The Nigerian government on Wednesday moved to avert a strike by doctors which was set to commence on Thursday.
The government also appealed to the doctors, members of the National Association of Resident Doctors (NARD), to consider the plight of millions of Nigerians that will be adversely affected and shelve the planned strike.
The NARD threatened to commence an ‘indefinite strike’ on Thursday if the Nigerian government fails to meet its demands.
The president of the association, Uyilawa Okhuaihesuyi, confirmed the development in a communique issued at the end of the NARD’s extraordinary National Executive Council (NEC) meeting held on Saturday.
He said the ultimatum given to the federal government to meet the association’s earlier demands will expire on March 31, with no significant achievement.
At a reconciliatory meeting on Wednesday in Abuja, labour minister Chris Ngige, who led the government delegation, appealed to the aggrieved doctors to consider the damage their withdrawal of services would cause on the country’s health system already besieged by the coronavirus.
Mr Ngige, before the meeting went into a closed session, said the majority of the welfare issues under contention were almost resolved even before the letter of complaint and notification of planned strike action was delivered to the ministry.
According to him, the government had started discussions on hazard allowance for health workers in the country.
He noted that as a conciliator, he has communicated the complaints of the doctors to the relevant ministries.
The minister added that several meetings have been held and proposals have been drawn to address the situation before it degenerates into a strike.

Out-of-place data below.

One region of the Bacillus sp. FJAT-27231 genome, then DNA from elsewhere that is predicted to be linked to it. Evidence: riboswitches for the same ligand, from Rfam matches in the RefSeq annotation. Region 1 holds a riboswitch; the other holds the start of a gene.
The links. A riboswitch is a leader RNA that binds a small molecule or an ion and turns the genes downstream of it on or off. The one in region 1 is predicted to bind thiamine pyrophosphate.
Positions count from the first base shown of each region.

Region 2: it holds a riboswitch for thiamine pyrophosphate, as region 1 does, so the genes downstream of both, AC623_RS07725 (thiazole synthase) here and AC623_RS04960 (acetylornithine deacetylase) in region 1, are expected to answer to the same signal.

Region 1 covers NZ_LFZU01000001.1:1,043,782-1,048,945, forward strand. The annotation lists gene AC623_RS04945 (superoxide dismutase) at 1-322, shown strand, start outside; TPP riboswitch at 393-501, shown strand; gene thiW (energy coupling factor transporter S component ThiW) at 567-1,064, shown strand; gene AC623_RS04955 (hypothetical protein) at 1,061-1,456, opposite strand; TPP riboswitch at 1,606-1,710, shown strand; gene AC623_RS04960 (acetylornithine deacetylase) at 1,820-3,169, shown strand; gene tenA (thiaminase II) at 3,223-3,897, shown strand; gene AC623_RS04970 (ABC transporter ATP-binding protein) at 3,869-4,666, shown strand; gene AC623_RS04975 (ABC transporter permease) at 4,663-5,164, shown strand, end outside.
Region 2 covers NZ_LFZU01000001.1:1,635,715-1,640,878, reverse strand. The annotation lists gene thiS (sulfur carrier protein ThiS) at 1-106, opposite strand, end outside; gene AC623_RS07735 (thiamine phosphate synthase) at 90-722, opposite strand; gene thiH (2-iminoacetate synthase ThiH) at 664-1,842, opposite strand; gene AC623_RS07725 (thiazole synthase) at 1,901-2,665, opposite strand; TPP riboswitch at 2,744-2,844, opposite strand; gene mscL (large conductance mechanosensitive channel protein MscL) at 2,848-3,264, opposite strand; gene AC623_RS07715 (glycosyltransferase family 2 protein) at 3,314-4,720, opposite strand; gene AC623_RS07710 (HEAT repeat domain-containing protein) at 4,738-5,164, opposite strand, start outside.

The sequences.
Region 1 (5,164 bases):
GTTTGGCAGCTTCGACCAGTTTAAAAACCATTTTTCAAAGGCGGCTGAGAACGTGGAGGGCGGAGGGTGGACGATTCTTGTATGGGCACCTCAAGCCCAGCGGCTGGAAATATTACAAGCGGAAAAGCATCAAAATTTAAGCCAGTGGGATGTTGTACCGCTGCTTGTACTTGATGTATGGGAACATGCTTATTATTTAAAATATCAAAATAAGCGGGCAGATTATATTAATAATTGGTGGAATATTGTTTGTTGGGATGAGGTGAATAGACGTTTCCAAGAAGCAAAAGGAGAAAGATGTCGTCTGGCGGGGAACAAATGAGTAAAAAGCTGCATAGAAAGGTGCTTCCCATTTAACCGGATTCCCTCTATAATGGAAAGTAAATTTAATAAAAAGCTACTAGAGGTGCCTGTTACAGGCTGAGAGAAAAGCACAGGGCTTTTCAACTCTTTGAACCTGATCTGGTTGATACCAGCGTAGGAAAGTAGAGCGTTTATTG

“We are here because we have started solving your issues. We put up proposals with given timelines on how to deal with them. We will look at those proposals with you, fix adequate timelines so that the people on the government side will be implementing and marking them as they execute them.
“I have held informal meetings with the finance ministry and they told me they have started solving some of the problems, the two committees in the National Assembly have also tried to get you and your employers on same page. We have to intervene to ensure industrial peace in the health industry.
“We are in a very bad period health-wise; the world over and Nigeria is not an exception. So, we have to think about the generality of Nigerians because right now, 80 per cent of Nigerians are outpatients because of the COVID-19 pandemic so we have to look at the issues that way and see how we can get the best out of this situation.”
The Permanent Secretary, Federal Ministry of Health, Abdullahi Mashi, who represented the health minister, appealed to the doctors to reconsider embarking on strike, given that most of their concerns were almost resolved.
“Most of the issues are almost solved. The only thing remaining is to get the commitment of NARD to suspend the strike action. All efforts are being put in place,” the permanent secretary said.
The President of NARD, Mr Okhuaihesuyi, who spoke on behalf of the doctors, said they were looking forward to resolving all issues and grievances during the closed-door meeting.
The closed-door meeting was still ongoing at the conference room of the labour minister’s office in Abuja at the time of this report.
Resident doctors, who are undergoing training to become consultants, make up a large percentage of doctors in Nigeria’s tertiary hospitals.
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